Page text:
Concise, critical reviews of books, exhibitions, and projects in all areas and periods of art history and visual studies
July 9, 2001
E. Bowron and Joseph Rychel, eds. Art in Rome in the Eighteenth Century Philadelphia: Merrell Holberton Publishers in association with Philadelphia Museum of Art, 2000. 624 pp.; 200 color ills.; 300 b/w ills. Paper $70.00 (0876331363)
Philadelphia Museum of Art, Philadelphia, PA, March 16-May 28, 2000; Museum of Fine Arts, Houston, TX, June 25-September 17, 2000

“Rome is the most glorious place in the Universal World”—this was how the twenty-six-year-old Scottish architect Robert Adam described his reaction to the city on his arrival in 1755. Both Art in Rome in the Eighteenth Century and the exhibition it was created to accompany are lavish, vivid demonstrations of that assertion. The catalogue, however, is much more; it combines illustration of the exhibition—called The Splendor of 18th-Century Rome and held at the Philadelphia Museum of Art and the Museum of Fine Arts, Houston during the spring and summer of 2000—with a tremendous amount of research that, until fairly recently, has not been accorded the scholarly or public attention that its organizers believe it deserves. The editors have made a persuasive case, for, as Adam noted, Rome in the eighteenth century was, to both visitors and residents alike, the center of the artistic universe.

Although the catalogue entries by a total of sixty-nine contributors do an excellent job of illustrating, identifying, and explaining the nature and significance of approximately 450 objects from 190 collections that were displayed in Philadelphia (the Houston presentation was smaller), the book offers a series of essays that illuminate various aspects of eighteenth-century art in Rome. Organized by two distinguished scholar-curators with the assistance of a number of other specialists in the field, the exhibition was arranged in both museums along certain thematic lines. The catalogue, on the other hand, begins with two major essays on facets of the subject and then organizes the material by medium. As with any good catalogue, it amplifies the exhibition, documents the works displayed, and puts them in a series of broader contexts.

The beginning essay, “The Entrepôt of Europe: Rome in the Eighteenth Century” by Christopher Johns, first explains why the settecento in Rome has not been given its due in scholarly or popular literature, in contrast with the preceding century. Johns then examines the role of the eighteenth-century popes in cultural and artistic terms, discussing not only the religious but the secular activities and controversies of their various reigns. Especially valuable in this context is his examination of the relationship between antiquity and Christianity, as seen, for example, in the papacy of Benedict XIV. All of this is summed up in his statement that “The papacy’s keen advocacy of all forms of culture was the single most significant factor in making eighteenth-century Rome the entrepôt of Europe” (33). Among the other topics that Johns explores effectively are daily life in eighteenth-century Rome (including a discussion of its frequent festivals) and the significance of the Grand Tour both for Rome and its visitors.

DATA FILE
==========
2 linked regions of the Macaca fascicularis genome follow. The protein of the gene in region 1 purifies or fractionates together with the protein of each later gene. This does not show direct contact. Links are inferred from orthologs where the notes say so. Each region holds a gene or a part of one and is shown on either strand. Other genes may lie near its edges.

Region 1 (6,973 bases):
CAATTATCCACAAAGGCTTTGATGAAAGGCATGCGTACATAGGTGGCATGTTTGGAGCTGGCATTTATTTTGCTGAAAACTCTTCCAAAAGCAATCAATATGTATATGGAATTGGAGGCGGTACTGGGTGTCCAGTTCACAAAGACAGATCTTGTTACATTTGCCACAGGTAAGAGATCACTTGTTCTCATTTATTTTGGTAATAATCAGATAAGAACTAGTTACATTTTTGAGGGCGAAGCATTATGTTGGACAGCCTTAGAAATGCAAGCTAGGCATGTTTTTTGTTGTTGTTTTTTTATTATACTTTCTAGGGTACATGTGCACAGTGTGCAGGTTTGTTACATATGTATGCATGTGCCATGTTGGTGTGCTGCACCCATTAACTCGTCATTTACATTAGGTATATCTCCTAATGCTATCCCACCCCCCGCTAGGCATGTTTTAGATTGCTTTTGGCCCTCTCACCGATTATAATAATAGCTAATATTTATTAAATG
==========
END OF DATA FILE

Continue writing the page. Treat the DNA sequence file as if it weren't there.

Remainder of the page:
In the second essay, “Arcadian Rome, Universal Capital of the Arts,” Liliana Barroero and Stefano Susinno examine the Accademia dell’ Arcadia and its role in spreading classicism in literature and art. Founded in 1690, this institution included poets, painters, cardinals, and princes who engaged in intellectual discussion and fostered classical ideas. The authors explore Arcadian iconography, the relation between the Arcadians and the Church, landscape and decoration, the artistic community in Rome, the movement of eighteenth-century Roman artists to other parts of Italy and beyond, and the exportation of copies of famous works in Rome to the rest of the Europe.

Following this essay is a guide to “Key Figures in Eighteenth-Century Rome” by Ornella Francisci Osti that consists of a series of biographies of significant figures in the city during the century. Included are popes, cardinals, scholars, patrons, members of the Accademia dell’ Arcadia, ciceroni, and art dealers (such as Thomas Jenkins and James Byers), but not artists, whose biographies appear in the catalogue section. Many are quite long, but others are inexplicably short, such as the one about Cardinal Giambattista Rezzonico, nephew of Clement XIII, Grand Master of the Order of Malta, and a major patron of Piranesi. Even Winckelmann receives only a short entry. In addition, no specific bibliography can be found in the book. Next comes a “Chronology” by Jon Seydl, a straightforward listing of politics, religion, scholarship, and culture not only in Rome but elsewhere in Europe and North America as well.